COVID Strikes Again! And Again...and Again!

Like everyone else in the world, COVID has impacted our lives repeatedly. Each time something happens, we look to find the good in the situation. Isolated at home in the spring? Great togetherness time with fabulous views. Summer Hawaii family vacation plans canceled? Everyone comes to Wyoming. Thanksgiving gathering canceled? Zoom to the rescue. Fingers, toes, and other mobile body parts are crossed that Christmas isn’t canceled, too.

But it’s been more than that. Even in the “Corona Alamo” of northern Wyoming, Scot managed to bring the virus home. We shared two more weeks of togetherness, bemoaning our fate, and caring for each other. That whole “in sickness and in health” line came to mind. We’ve fully recovered, and according to the latest study out of the University of Arizona, we have a minimum of five months of antibodies and not having to worry about being sick again.

However, being sick exposed us to some interesting human relations dynamics. There were the friends who were willing to expose themselves to the virus in order to take care of us. There were people who checked in with us every single day to make sure we were on the mend. Unfortunately, there are also the folks who now treat us as lepers. In their minds, completely disregarding CDC and Health Department guidelines, we could be “shedding” virus contaminates indefinitely, and they’re taking no chances. On the other hand, our antibody-rich blood is now in high demand, and we’ve been reminded to donate. We appreciate beyond measure the people who cared for us. We’ll share our blood to help other people recover. We’ll respect the wishes of people who want to stay far…far away from us.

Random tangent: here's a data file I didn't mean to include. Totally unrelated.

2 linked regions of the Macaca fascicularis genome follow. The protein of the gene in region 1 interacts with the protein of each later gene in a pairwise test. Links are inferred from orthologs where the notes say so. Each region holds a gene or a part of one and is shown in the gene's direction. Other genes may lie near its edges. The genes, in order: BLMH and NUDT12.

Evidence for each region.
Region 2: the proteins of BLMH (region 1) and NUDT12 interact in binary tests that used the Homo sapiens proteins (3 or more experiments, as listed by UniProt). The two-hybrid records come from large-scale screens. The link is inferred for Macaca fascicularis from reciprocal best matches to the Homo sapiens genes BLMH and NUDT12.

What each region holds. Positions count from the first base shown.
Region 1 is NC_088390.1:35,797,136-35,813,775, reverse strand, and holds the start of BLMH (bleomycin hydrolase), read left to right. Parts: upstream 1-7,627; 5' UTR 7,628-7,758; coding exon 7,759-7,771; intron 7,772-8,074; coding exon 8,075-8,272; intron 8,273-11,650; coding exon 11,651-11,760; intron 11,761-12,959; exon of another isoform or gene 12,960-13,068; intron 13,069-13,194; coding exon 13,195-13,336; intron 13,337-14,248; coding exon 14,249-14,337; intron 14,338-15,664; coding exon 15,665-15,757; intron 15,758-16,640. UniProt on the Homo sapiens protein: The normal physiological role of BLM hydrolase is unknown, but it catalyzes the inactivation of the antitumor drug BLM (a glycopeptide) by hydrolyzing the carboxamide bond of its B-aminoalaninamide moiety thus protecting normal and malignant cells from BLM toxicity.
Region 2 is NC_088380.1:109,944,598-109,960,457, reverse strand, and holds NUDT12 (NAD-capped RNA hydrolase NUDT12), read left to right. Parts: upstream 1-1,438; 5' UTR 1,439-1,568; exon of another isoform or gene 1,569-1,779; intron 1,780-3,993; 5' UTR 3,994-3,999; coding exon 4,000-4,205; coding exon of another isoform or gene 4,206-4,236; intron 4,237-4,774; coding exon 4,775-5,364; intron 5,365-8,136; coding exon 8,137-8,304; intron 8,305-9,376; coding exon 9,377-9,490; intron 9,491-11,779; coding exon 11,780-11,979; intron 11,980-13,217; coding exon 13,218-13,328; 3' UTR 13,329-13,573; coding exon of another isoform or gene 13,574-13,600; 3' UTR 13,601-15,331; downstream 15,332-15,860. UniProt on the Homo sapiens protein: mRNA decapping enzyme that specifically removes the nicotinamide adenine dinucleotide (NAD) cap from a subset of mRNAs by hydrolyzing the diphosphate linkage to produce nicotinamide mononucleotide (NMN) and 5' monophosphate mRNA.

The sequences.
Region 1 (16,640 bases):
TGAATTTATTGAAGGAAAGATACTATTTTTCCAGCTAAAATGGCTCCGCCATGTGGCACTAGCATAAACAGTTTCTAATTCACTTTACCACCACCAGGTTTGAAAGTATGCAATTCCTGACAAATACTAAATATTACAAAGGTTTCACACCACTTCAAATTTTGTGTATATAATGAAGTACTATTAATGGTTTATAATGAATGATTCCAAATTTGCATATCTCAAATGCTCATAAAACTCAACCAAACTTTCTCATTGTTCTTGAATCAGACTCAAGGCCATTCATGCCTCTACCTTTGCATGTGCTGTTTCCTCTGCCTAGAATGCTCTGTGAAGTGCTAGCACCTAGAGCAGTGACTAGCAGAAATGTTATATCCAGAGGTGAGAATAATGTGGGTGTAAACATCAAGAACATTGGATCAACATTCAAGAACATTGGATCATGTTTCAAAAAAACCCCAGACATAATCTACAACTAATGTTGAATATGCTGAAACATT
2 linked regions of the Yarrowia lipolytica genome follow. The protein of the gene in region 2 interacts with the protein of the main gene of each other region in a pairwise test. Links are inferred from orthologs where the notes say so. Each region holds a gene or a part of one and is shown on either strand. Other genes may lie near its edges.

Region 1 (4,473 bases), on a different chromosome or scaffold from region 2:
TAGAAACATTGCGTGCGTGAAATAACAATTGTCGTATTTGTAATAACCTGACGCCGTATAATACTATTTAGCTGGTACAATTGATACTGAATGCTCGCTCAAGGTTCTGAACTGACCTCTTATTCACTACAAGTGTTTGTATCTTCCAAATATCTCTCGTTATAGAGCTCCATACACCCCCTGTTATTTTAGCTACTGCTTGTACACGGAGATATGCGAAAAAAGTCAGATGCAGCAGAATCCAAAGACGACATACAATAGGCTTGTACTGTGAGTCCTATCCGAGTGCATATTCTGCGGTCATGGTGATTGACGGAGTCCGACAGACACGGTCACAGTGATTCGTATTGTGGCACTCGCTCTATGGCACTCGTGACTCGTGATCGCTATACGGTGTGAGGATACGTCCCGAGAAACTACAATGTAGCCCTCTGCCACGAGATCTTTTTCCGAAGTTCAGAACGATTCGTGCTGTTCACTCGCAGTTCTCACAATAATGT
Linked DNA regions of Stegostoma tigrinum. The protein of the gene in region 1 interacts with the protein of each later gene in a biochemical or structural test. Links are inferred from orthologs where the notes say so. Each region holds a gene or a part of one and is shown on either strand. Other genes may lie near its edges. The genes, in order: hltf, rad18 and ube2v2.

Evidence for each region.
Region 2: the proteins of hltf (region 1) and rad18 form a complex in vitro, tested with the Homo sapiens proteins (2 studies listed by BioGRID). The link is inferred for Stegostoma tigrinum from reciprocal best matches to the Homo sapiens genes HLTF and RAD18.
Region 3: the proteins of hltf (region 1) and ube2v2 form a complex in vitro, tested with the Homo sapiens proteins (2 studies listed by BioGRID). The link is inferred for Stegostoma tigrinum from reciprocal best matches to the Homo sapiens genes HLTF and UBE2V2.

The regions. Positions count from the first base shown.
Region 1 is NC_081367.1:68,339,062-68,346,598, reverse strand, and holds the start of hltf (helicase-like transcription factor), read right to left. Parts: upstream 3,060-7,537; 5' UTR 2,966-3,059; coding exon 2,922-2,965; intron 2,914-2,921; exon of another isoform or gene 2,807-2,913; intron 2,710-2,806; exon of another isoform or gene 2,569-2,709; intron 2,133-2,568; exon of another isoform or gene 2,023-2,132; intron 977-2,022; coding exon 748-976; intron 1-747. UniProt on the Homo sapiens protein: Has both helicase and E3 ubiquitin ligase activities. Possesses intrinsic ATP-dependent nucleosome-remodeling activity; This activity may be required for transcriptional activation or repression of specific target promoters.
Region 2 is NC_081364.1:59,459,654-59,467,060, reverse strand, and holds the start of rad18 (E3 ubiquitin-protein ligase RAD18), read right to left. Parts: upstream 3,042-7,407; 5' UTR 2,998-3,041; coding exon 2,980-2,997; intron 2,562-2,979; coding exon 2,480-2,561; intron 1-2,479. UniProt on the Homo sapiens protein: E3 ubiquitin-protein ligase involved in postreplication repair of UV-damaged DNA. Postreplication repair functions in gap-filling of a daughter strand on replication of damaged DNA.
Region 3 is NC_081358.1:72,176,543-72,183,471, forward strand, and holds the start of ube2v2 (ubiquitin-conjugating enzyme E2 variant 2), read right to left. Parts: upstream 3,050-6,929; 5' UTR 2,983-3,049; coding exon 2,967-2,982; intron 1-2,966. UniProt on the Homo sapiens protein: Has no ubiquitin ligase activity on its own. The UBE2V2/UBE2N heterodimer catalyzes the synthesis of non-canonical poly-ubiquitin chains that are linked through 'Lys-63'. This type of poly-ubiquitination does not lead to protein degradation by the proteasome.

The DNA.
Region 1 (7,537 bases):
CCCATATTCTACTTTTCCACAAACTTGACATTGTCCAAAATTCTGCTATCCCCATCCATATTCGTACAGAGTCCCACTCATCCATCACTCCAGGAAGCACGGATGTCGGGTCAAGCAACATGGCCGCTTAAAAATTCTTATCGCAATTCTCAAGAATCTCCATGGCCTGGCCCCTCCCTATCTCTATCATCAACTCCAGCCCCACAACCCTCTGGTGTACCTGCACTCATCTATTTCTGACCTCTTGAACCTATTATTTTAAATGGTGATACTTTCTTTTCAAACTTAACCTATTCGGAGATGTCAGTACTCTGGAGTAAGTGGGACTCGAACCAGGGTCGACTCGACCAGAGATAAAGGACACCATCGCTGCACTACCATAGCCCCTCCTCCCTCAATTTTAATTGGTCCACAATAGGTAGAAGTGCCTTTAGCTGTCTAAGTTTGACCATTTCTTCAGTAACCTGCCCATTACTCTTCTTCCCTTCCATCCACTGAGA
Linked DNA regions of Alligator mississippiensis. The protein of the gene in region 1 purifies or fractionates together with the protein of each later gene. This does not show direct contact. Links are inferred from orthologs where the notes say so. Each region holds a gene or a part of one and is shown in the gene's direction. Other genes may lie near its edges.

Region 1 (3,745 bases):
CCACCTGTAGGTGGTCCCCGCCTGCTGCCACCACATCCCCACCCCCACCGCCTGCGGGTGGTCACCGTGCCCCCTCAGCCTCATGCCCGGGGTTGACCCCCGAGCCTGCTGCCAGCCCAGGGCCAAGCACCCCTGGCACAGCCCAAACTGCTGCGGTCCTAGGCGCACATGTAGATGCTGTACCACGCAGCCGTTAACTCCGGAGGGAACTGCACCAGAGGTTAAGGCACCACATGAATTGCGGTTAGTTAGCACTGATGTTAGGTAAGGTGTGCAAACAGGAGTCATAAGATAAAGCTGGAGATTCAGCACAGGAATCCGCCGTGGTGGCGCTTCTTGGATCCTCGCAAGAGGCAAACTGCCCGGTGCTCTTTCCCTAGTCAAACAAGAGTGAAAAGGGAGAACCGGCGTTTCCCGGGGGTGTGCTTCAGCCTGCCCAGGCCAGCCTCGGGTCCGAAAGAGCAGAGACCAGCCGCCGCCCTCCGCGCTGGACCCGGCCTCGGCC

So what does all of this have to do with my writing efforts? In my last blog I shared that I had signed up for NaNoWriMo, and I was determined to write 50,000 words by the end of November. The vicious headache followed by overwhelming fatigue completely wiped out five or six days of writing. But then…sitting at the computer and typing seemed like the only activity my sick body was capable of. No temptation to do yardwork or housework. Sitting still, moving my fingers a little bit, that I could handle.

And so I wrote, and wrote some more. I have a prickly rough draft of more than 54,000 words. It’s far from the final version and will likely grow longer. I’m healthy, I’m in my happy place in Estes Park, and I’m grateful my home here wasn’t impacted too badly from the fires. All of that means the manuscript will definitely improve.

Happy Thanksgiving to all of you! In the craziness of 2020, be sure to count your blessings!

Our Recent Posts